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    This report is a contribution to the Strategic Environmental Assessment (SEA7) conducted by the Department of Trade and Industry (now Department of Energy and Climate Change). The report concentrates on reviewing existing data and published sources, rather than attempt a quantitative baseline of wrecks and casualties. There is a comprehensive corpus of legislation, plans and polices concerned with the protection of the submerged maritime archaeological resource within the SEA 7 study area. The study outlines the known history of maritime activity within the SEA 7 area. Despite being an extremely large body of water that at times can produce dangerous sea and weather conditions, and encompasses the rugged coastlines of western Scotland and Northern Ireland, the area has been used extensively by seafarers from at least the Mesolithic (from 9000 BC) up to present times. During each time period there has been evidence of human activity within the SEA 7 area, often demonstrated by the discovery of maritime archaeological remains. The waters between the north east of Ireland and Scotland have been used as a means of communication throughout the centuries. Previous investigations of maritime archaeological remains within the SEA 7 area are discussed in the report. The spatial distribution of submerged archaeological remains is discussed, and comments are made on the limitations of any mapped baseline of data. The study concludes with a comment on the potential impacts of oil and gas activities on the submerged maritime archaeological resource and suggests possible monitoring methodologies.

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    This report is a contribution to the Strategic Environmental Assessment (SEA4) conducted by the Department of Trade and Industry (now Department of Energy and Climate Change). This report summarises the geological history of the SEA4 area from Pre-Cambrian times to the present day, sets the framework in which oil and gas fields have been discovered to the west of Shetland, and discusses the seismicity of the area. A generalised geological map of the area is presented and three approximately NW-SE trending sections across the southern part of the SEA4 area are shown. The petroleum geology of the area is reviewed and the geological settings in which oil has been found at the Clair, Foinaven, Schiehallion and Loyal oilfields is described. Other hydrocarbon fields to the west of Shetland, for which there are no immediate development plans, are briefly touched on. The seismicity of the SEA4 area, which is very low, is discussed.

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    This report is a contribution to the Strategic Environmental Assessment (SEA3) conducted by the Department of Trade and Industry (now Department of Energy and Climate Change) and has been written as an addendum to the more comprehensive SEA2 document. The two papers give an overview of the phytoplankton and zooplankton community composition in the North Sea and how this has fluctuated through the latter half of the 20th Century in response to environmental change. The study is based on a unique long-term dataset of plankton abundance in the North Atlantic and the North Sea acquired by the Continuous Plankton Recorder (CPR). The dinoflagellate genus Ceratium dominates the phytoplankton community in the North Sea, but diatoms are also important, especially in the southern part. The normal annual blooms of plankton are discussed, as are harmful algal blooms (HABs), which appear to be on the increase, possibly due to a combination of climatic variability and eutrophication. Among the zooplankton, copepods are particularly important and constitute a major food resource for many commercial fish species, such as cod and herring. Calanus is the dominant copepod genus in the North Atlantic. Other important components of the plankton - meroplankton, picoplankton and megaplankton - are also reviewed. Very small picoplankton (~1 micron in diameter) and much larger gelatinous members of the megaplankton (e.g. jellyfish and ctenophores) are poorly sampled by the CPR. Although the picoplankton represents a sizeable fraction of total primary production, its role in the marine ecosystem is poorly understood.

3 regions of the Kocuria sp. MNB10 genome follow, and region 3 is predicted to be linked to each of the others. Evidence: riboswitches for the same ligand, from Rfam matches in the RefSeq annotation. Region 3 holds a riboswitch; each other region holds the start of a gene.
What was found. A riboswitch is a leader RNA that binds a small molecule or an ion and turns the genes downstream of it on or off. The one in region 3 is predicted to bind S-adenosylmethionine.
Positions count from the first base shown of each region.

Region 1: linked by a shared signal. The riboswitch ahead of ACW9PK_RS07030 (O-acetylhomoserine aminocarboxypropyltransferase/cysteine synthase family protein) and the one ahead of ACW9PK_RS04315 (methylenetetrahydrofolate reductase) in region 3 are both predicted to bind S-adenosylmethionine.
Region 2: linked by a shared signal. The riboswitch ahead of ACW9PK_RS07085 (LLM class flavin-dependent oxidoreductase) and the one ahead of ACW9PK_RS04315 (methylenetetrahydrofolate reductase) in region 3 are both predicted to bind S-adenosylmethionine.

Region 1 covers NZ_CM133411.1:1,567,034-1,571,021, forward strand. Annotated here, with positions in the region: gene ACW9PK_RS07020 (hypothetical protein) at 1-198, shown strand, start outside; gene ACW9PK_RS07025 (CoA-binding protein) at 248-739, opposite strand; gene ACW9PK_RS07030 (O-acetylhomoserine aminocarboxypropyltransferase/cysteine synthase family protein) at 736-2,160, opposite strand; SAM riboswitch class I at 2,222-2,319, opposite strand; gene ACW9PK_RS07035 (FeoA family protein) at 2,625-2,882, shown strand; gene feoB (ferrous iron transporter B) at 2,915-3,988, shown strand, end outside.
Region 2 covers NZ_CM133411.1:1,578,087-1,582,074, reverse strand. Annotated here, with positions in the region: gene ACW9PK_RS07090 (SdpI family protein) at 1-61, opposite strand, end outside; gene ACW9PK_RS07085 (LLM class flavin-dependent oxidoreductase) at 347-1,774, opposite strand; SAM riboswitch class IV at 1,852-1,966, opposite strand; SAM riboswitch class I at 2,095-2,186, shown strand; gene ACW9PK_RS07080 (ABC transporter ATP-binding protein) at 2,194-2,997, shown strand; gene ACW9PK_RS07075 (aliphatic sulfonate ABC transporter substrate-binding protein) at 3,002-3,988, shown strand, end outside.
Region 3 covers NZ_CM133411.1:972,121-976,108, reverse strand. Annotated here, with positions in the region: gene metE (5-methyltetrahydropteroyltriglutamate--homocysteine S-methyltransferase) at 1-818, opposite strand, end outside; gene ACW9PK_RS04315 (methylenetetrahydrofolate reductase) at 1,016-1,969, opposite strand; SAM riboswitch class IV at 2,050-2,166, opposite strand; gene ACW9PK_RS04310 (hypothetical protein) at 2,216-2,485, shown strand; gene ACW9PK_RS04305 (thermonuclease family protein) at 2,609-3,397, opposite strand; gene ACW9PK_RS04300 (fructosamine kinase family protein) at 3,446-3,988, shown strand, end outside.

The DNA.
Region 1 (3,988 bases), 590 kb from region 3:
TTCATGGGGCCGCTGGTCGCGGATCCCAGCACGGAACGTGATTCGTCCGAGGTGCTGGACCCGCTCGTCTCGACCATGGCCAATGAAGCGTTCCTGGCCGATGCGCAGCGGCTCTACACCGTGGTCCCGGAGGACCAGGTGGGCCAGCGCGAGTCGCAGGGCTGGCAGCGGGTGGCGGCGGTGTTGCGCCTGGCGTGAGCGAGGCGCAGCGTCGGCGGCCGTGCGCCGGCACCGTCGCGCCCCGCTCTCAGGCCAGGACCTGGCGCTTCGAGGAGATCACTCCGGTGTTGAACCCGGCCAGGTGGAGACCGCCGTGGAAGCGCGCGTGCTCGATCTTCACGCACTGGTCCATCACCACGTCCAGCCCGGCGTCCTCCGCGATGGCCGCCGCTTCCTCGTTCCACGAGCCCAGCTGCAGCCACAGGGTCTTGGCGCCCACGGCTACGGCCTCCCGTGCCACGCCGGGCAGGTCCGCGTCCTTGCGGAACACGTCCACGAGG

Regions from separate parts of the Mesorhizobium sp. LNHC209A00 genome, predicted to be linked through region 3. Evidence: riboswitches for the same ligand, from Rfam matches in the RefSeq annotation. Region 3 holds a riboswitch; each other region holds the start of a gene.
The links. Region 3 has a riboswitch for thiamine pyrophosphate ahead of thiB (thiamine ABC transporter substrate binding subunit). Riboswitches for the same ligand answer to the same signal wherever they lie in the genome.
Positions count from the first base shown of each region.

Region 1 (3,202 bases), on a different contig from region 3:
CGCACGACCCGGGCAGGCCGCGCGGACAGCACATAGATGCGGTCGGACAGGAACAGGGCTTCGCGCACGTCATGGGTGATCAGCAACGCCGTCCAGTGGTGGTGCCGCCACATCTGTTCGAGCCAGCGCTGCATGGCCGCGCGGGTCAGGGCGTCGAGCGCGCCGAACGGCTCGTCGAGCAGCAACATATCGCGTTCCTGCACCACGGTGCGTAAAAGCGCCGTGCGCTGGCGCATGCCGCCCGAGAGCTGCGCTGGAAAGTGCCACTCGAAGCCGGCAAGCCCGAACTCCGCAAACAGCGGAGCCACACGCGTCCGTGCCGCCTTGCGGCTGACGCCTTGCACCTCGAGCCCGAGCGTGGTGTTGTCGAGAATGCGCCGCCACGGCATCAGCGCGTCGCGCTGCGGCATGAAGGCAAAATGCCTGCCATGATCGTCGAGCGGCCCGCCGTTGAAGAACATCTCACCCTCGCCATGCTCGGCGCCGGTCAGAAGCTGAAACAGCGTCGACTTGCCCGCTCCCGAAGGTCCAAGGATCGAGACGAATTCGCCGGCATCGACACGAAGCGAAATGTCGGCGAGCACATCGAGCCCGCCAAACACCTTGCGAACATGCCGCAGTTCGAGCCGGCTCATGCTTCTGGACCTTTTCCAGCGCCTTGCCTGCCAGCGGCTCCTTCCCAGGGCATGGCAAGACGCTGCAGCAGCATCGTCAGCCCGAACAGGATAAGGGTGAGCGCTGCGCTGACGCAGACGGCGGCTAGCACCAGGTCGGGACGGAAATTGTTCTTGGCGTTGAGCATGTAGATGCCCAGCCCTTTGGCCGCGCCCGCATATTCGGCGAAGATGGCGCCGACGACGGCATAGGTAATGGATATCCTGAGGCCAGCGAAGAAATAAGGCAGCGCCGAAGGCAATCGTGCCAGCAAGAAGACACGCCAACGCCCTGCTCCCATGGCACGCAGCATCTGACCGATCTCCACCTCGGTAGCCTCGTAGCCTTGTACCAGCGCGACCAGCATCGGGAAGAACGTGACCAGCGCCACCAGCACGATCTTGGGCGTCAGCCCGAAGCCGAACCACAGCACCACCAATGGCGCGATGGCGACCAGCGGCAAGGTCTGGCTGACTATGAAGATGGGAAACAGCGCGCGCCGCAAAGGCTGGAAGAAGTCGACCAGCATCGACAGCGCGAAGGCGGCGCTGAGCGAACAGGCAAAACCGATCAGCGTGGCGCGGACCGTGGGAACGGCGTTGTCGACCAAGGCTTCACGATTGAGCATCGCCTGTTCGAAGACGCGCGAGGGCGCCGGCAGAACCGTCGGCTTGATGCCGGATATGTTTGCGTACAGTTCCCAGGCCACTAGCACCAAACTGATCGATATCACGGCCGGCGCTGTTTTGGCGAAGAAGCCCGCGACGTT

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    This report is a contribution to the Strategic Environmental Assessment (SEA5) conducted by the Department of Trade and Industry (now Department of Energy and Climate Change). Macrofaunal analysis was carried out on sediment samples collected in the Moray Firth between September and October 2003.

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    This report is a contribution to the Strategic Environmental Assessment (SEA6) conducted by the Department of Trade and Industry (now Department of Energy and Climate Change). The study area dealt with in this report includes all of the Irish Sea that falls within Irish Jurisdiction. The report is intended to complement a similar study of UK waters in the Irish Sea undertaken as part of the UK Government's Strategic Environmental Assessment (SEA6). The aim of this report is to present an up-to-date overview of all relevant data concerning methane-derived authigenic carbonate and features associated with shallow gas and seabed fluid flow in the Irish sector of the western Irish Sea. It presents a detailed assessment of potential gas sources and migration pathways, shallow gas, gas-related seabed structures and evidence of present day gas seepage in the study area.